As the light faded, about 15mins later, a BITTERN flew out from the right hand patch of reeds, from near the cut channel, flew across the water to land in the reedbed on the far side. Unfortunately about a minute before Warren and Steve arrived.
In almost total darkness an EGYPTIAN GOOSE flew past in front of us, with the white wing patches being just about the only thing visible, and then flew up towards the north end.
The day started off bright, sunny and calm but later clouded over, whilst temperatures struggled to get higher than just 3 degrees C. There was no rain to speak of.
I had reserved today for my first real outing into HERTFORDSHIRE, with a number of target birds on the menu. Rather remarkably, the last three years in the county have resulted in me seeing exactly 171 species. I managed all of my targets bar Tree Sparrow.....
At LYNSTER'S FARM, WEST HYDE first thing, the usual field held 2 EGYPTIAN GEESE, 60 Woodpigeons, 18 Jackdaws, 8 Common Magpies, Carrion Crow, Great Spotted Woodpecker and 1 Redwing
I then went up to ASH GROVE in HAREFIELD where last year I saw 4 Tree Sparrows in gardens. All change this time I am afraid with no feeders, tall fences and no birds. Plenty of suitable stubble fields though with Chaffinch, Great Tit, Blue Tit, Song Thrush, Mistle Thrush, Ring-necked Parakeet, Common Starling and a beautiful pair of BULLFINCHES all seen.
Being such a calm and glorious morning, I then decided to visit BROADWATER SAILING CLUB, where just to the North is the RIVER COLNE on the Herts/Middlesex border. This is the only real wintering place in the county for wintering CHIFFCHAFFS and this morning the overhanging branches were alive with them. In a section of river no more than 100 yards long, there must have been at least 17 birds, the majority fairly standard-looking Collybita and a number of darker, greener, longer-winged abietinus candidates. Nothing present suggested tristis. However, one particularly bright Phyllosc did take my eye, having noticeably bright feet, straw-brown coloured legs, yellow breast, rich yellow supercilium, yellow about the face, pale bill and seemingly long primaries - it had to be a wintering WILLOW WARBLER. There was another pale legged bird present but this bird was clearly a Chiffchaff.
The same stretch of COLNE also held 2 Robins, Dunnock, GREY WAGTAIL, Pied Wagtail, 18 Redwings, 1 Great Crested Grebe and a cracking adult drake GOOSANDER.
TROY MILL GP adjacent was brimming with waterbirds and the most inhabited in winter I had ever seen it. COOT were the real story and no less than 527 of them were trawling the pit for weed. Also counted were 22 Mute Swans, 43 Gadwall, a pair of Wigeon, 3 Pochards, 56 Tufted Ducks, 2 Grey Herons and 4 Great Crested Grebes.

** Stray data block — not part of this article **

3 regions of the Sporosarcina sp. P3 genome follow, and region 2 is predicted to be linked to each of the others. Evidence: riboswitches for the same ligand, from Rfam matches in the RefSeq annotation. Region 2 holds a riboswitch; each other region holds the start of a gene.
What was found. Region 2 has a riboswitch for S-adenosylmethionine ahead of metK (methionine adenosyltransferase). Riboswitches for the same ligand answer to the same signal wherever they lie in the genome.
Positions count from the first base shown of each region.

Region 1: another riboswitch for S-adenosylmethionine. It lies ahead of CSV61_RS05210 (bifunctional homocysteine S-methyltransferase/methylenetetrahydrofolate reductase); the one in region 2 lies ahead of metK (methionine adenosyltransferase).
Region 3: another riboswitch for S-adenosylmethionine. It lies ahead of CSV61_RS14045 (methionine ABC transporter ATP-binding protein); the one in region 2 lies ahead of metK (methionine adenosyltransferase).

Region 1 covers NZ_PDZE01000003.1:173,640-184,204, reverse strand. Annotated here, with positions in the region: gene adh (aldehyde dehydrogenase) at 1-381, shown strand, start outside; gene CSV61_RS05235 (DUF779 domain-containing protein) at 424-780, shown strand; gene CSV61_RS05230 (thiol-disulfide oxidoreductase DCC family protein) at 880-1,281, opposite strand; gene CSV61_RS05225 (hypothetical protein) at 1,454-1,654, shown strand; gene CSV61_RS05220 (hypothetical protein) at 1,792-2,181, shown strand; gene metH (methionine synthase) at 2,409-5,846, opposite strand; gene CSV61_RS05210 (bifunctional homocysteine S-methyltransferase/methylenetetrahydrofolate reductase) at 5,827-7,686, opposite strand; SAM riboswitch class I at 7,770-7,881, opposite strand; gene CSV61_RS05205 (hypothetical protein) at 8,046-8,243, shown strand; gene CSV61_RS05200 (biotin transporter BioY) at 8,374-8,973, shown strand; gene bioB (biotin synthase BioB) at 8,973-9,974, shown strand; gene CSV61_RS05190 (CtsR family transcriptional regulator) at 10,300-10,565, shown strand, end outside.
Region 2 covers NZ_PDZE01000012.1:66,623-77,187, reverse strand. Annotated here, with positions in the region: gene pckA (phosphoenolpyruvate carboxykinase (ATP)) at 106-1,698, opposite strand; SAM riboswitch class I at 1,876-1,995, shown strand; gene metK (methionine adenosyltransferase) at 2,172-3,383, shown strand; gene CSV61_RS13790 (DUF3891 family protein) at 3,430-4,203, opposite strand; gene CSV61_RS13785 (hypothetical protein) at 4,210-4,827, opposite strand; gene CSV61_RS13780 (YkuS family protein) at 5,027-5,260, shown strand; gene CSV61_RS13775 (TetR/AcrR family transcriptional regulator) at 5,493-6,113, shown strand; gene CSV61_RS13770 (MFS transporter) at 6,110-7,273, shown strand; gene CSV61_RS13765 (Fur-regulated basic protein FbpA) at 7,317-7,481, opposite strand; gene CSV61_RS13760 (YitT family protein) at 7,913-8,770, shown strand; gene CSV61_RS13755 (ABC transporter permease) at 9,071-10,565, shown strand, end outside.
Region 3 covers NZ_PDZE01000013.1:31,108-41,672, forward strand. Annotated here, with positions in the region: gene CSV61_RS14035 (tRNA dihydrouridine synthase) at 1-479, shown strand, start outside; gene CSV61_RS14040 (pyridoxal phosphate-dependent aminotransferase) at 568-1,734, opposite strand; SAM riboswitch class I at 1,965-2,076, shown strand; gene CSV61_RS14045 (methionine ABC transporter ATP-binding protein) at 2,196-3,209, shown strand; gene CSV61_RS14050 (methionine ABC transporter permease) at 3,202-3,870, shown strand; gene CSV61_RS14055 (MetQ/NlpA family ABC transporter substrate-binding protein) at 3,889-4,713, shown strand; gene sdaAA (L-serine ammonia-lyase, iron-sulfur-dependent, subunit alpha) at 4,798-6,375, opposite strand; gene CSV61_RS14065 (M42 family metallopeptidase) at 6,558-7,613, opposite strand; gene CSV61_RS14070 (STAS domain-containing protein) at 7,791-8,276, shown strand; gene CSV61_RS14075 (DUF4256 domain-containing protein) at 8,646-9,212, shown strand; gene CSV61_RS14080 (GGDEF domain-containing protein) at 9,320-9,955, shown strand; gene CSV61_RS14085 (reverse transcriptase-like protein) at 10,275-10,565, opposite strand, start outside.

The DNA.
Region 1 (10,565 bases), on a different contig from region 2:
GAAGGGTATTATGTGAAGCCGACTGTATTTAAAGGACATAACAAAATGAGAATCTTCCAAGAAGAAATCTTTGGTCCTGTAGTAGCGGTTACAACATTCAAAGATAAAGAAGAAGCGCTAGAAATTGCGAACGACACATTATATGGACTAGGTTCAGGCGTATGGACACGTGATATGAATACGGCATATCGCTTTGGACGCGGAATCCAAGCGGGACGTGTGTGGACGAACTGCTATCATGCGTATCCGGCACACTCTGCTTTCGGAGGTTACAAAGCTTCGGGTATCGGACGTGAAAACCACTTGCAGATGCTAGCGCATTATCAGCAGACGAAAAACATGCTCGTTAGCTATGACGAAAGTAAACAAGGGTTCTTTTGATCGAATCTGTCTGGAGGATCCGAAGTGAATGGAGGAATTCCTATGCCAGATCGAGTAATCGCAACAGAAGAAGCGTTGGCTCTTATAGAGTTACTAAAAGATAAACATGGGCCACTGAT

COLLEGE LAKE BBOWT (BUCKS) was my next destination where Tringford's redhead SMEW had relocated for the day, showing very well on the main marsh in front of the first hide. The 5 RED-CRESTED POCHARDS were still present in the far NW corner of the Deep Pit, whilst 16 Mute Swans, 138 Wigeon, 22 Gadwall, 58 Tufted Duck, 19 Pochard, 43 Coot, 2 Moorhen, 28 Lapwing and 1 COMMON SNIPE completed the counts.
Tree Sparrow was once again on the menu in the Tyttenhanger/Lemsford areas but despite traipsing round across massive hectares of fields at CROMER HYDE GAME STRIPS and other previous haunts, I totally drew a blank; just 2 birds seemingly reported in the county this year.
In fact the game strips were very poor producing lean returns, just 35 Cjhaffinches in total, no Yellowhammers, 6 Reed Buntings, 25 Common Pheasants, Magpies, Coal Tit, 14 Fieldfare, a male Linnet, Song Thrush and a Common Buzzard.
I spent the rest of the afternoon at AMWELL NR, partly in the company of Jay Ward. Leaving a flock of 55 Goldfinches in Alders by the entrance, I soon located the female NORTHERN PINTAIL which had been found earlier. It was at the south end of the Great Hardmead lake, consorting with Gadwalls by the wooded island. That pit also held 5 Mute Swans, 44 Gadwall, 9 Shoveler, 40 Wigeon, 45 Tufted Duck, 100+ Coot and a large number of roosting gulls, including 128 Lesser Black-backs, 12 Great Black-backs, 72 Herring and 54 Common.
Tumbling Bay Lake to the north of the lock gates held the continuing first-winter drake GREATER SCAUP, the redhead SMEW, a single female Common Goldeneye, 16 Pochard, 44 Tufted Duck, 3 Great Crested Grebes and 2 Little Grebes.
Towards dusk and watching from the Viewpoint, the EURASIAN BITTERN flew to its usual roosting spot at 1620 hours, whilst 2 Little Egrets came in and a Red Fox prowled about in the open
After a very damp start, it then turned out very pleasant with clear blue skies prevailing. Although it was mild to start with, by dusk it was almost freezing